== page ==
WASHINGTON — The House approved a sweeping $1.1 trillion spending bill Thursday night, with less than three hours before a midnight deadline to fund the government, after a day of arm-twisting, uncertainty, and unlikely alliances.
The Senate is expected to begin debating the measure Friday, and leaders from both parties expect it to pass with far less drama. President Obama has indicated he will sign it.
To keep the government from shutting down before the Senate votes, which could take one or more days, the House and Senate approved a two-day stopgap measure late Thursday that will fund the government at current levels.
The threat of a shutdown and the public exercise of dysfunction had a familiar ring as the clock ticked toward midnight. Tense negotiations over keeping the government open have become a ritual in recent years, as lawmakers have used the budget to wage larger policy battles.
But Thursday's nail-biter was unusual.
The struggle to approve the measure lingered through the day, with a scheduled vote on the measure delayed for seven hours, because of an unlikely battle that pitted the White House and Republicans against Senator Elizabeth Warren of Massachusetts and House minority leader Nancy Pelosi.
The House's 219-206 vote was a defeat for Warren and other liberals. Fifty-seven Democrats supported the measure, while 67 Republicans opposed it. Eight of the nine members of the Massachusetts delegation voted no, the exception being Representative Michael Capuano of Somerville, who did not vote.
The fight that divided Democrats among themselves threatened to unravel the comprehensive $1.1 trillion spending deal that would give more financial certainty to thousands of government programs until the end of September.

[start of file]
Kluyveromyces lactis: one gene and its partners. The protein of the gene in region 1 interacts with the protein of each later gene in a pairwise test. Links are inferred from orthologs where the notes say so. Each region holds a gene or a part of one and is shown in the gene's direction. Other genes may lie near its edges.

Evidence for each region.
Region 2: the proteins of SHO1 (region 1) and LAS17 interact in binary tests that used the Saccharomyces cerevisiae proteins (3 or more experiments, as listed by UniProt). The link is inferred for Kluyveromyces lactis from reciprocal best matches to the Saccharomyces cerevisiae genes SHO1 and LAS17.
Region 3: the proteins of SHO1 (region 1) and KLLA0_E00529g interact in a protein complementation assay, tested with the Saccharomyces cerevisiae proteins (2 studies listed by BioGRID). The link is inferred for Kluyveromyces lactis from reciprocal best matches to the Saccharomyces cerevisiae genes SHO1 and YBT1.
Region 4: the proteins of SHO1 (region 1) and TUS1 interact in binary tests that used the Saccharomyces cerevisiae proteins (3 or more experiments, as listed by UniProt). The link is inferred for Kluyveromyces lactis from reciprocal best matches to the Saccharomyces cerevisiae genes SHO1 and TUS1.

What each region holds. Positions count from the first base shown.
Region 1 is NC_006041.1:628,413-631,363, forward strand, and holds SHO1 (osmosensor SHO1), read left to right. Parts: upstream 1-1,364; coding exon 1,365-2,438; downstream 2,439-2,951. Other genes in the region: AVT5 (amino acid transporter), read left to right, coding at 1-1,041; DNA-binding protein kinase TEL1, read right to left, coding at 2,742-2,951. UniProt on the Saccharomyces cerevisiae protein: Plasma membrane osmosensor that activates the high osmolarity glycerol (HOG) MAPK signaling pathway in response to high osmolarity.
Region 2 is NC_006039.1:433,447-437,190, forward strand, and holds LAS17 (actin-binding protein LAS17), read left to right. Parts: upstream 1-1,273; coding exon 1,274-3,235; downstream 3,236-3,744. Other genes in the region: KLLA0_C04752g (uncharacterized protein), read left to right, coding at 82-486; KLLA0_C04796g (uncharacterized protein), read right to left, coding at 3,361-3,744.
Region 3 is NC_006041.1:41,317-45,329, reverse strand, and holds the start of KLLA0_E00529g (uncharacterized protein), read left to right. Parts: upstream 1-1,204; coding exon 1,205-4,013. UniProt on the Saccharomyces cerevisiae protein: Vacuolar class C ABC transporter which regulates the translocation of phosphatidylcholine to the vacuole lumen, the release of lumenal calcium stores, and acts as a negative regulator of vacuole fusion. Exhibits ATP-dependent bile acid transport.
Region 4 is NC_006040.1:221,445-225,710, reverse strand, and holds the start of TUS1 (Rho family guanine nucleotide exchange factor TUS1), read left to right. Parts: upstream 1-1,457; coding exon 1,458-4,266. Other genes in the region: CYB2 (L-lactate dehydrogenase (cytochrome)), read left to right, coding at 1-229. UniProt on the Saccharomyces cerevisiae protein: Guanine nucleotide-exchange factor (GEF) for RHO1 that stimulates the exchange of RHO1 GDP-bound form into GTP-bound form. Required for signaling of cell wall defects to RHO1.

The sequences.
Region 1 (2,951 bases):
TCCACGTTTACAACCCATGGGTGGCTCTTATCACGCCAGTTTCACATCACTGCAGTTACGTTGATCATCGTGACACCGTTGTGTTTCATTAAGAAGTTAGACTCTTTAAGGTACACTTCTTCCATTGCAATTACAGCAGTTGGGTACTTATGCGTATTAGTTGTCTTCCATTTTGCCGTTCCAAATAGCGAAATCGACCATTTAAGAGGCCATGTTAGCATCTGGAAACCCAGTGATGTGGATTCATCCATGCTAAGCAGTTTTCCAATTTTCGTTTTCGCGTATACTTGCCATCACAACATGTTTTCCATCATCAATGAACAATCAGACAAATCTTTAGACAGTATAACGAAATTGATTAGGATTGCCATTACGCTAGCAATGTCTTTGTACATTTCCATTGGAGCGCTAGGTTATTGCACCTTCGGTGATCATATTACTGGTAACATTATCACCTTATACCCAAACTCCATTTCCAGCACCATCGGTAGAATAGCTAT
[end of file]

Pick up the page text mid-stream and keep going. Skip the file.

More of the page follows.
The bill's supporters cited it as a bipartisan achievement that they say maintains a strong military, helps fight the Ebola outbreak in Africa, cuts IRS funding, and provides money for popular local transportation projects such as the Green Line extension in Somerville and Medford.
"With a bipartisan vote, the House has passed a responsible bill to keep the government running and address the American people's priorities," House Speaker John Boehner said in a statement released after the vote.
Warren and other liberal Democrats opposed the budget deal — which was negotiated by a group of House Republicans and Senate Democrats — chiefly because it included a provision that altered Wall Street regulations known as Dodd-Frank that were crafted to avoid a financial crisis like the one that threatened large financial institutions in 2008.
"When the next bailout comes, a lot of people will look back at this vote to see who is responsible for putting the government back on the hook to bail out Wall Street," Warren said on the Senate floor Thursday afternoon as she tried to rally support for stripping the language from the bill.
The day's chaos underscored the potential risk and reward for Warren, a liberal leader who could be viewed as an obstructionist for trying to scuttle a bipartisan deal or celebrated by her admirers for fighting Wall Street.